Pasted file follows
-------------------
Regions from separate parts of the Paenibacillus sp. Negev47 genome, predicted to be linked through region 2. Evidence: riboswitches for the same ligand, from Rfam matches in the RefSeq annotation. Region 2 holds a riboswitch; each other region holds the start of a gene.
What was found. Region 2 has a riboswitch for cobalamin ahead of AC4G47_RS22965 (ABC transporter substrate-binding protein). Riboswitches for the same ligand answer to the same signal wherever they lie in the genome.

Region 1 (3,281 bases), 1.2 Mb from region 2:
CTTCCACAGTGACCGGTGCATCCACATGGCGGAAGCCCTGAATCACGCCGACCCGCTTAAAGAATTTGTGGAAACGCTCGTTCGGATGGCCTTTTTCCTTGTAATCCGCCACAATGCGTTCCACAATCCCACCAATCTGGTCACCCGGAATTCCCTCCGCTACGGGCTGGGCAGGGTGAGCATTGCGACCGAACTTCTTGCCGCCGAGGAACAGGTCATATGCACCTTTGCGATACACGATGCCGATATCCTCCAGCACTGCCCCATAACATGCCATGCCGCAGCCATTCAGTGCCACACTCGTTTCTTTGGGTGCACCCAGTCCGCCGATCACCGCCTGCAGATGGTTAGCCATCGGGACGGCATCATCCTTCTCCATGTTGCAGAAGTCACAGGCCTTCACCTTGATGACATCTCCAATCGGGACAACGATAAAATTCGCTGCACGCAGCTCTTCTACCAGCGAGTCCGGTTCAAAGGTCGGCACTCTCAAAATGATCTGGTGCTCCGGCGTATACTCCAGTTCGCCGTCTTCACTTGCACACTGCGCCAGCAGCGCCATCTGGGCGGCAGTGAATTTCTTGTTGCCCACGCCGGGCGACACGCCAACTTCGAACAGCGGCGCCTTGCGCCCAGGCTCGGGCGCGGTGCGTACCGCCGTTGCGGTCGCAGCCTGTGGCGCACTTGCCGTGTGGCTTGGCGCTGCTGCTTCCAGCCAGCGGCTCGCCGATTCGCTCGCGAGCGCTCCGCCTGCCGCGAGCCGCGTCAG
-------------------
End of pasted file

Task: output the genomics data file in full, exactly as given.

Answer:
Regions from separate parts of the Paenibacillus sp. Negev47 genome, predicted to be linked through region 2. Evidence: riboswitches for the same ligand, from Rfam matches in the RefSeq annotation. Region 2 holds a riboswitch; each other region holds the start of a gene.
What was found. Region 2 has a riboswitch for cobalamin ahead of AC4G47_RS22965 (ABC transporter substrate-binding protein). Riboswitches for the same ligand answer to the same signal wherever they lie in the genome.

Region 1 (3,281 bases), 1.2 Mb from region 2:
CTTCCACAGTGACCGGTGCATCCACATGGCGGAAGCCCTGAATCACGCCGACCCGCTTAAAGAATTTGTGGAAACGCTCGTTCGGATGGCCTTTTTCCTTGTAATCCGCCACAATGCGTTCCACAATCCCACCAATCTGGTCACCCGGAATTCCCTCCGCTACGGGCTGGGCAGGGTGAGCATTGCGACCGAACTTCTTGCCGCCGAGGAACAGGTCATATGCACCTTTGCGATACACGATGCCGATATCCTCCAGCACTGCCCCATAACATGCCATGCCGCAGCCATTCAGTGCCACACTCGTTTCTTTGGGTGCACCCAGTCCGCCGATCACCGCCTGCAGATGGTTAGCCATCGGGACGGCATCATCCTTCTCCATGTTGCAGAAGTCACAGGCCTTCACCTTGATGACATCTCCAATCGGGACAACGATAAAATTCGCTGCACGCAGCTCTTCTACCAGCGAGTCCGGTTCAAAGGTCGGCACTCTCAAAATGATCTGGTGCTCCGGCGTATACTCCAGTTCGCCGTCTTCACTTGCACACTGCGCCAGCAGCGCCATCTGGGCGGCAGTGAATTTCTTGTTGCCCACGCCGGGCGACACGCCAACTTCGAACAGCGGCGCCTTGCGCCCAGGCTCGGGCGCGGTGCGTACCGCCGTTGCGGTCGCAGCCTGTGGCGCACTTGCCGTGTGGCTTGGCGCTGCTGCTTCCAGCCAGCGGCTCGCCGATTCGCTCGCGAGCGCTCCGCCTGCCGCGAGCCGCGTCAG